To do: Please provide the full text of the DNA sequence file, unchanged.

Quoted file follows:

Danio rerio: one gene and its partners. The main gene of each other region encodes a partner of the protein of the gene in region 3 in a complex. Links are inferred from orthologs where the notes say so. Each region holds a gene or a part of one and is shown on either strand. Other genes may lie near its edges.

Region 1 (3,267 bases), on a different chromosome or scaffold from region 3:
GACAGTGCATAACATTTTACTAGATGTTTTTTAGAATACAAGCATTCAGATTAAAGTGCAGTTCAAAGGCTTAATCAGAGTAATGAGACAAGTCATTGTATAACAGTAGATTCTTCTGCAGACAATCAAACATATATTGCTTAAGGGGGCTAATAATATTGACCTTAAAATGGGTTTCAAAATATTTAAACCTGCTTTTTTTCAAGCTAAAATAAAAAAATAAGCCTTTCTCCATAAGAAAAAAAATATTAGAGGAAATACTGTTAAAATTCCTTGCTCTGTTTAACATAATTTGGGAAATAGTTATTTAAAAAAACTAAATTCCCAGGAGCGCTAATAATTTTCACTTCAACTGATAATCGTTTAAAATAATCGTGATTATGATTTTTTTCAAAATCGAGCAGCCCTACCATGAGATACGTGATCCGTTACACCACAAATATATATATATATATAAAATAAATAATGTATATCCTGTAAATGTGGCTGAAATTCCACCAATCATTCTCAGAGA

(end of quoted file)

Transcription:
Danio rerio: one gene and its partners. The main gene of each other region encodes a partner of the protein of the gene in region 3 in a complex. Links are inferred from orthologs where the notes say so. Each region holds a gene or a part of one and is shown on either strand. Other genes may lie near its edges.

Region 1 (3,267 bases), on a different chromosome or scaffold from region 3:
GACAGTGCATAACATTTTACTAGATGTTTTTTAGAATACAAGCATTCAGATTAAAGTGCAGTTCAAAGGCTTAATCAGAGTAATGAGACAAGTCATTGTATAACAGTAGATTCTTCTGCAGACAATCAAACATATATTGCTTAAGGGGGCTAATAATATTGACCTTAAAATGGGTTTCAAAATATTTAAACCTGCTTTTTTTCAAGCTAAAATAAAAAAATAAGCCTTTCTCCATAAGAAAAAAAATATTAGAGGAAATACTGTTAAAATTCCTTGCTCTGTTTAACATAATTTGGGAAATAGTTATTTAAAAAAACTAAATTCCCAGGAGCGCTAATAATTTTCACTTCAACTGATAATCGTTTAAAATAATCGTGATTATGATTTTTTTCAAAATCGAGCAGCCCTACCATGAGATACGTGATCCGTTACACCACAAATATATATATATATATAAAATAAATAATGTATATCCTGTAAATGTGGCTGAAATTCCACCAATCATTCTCAGAGA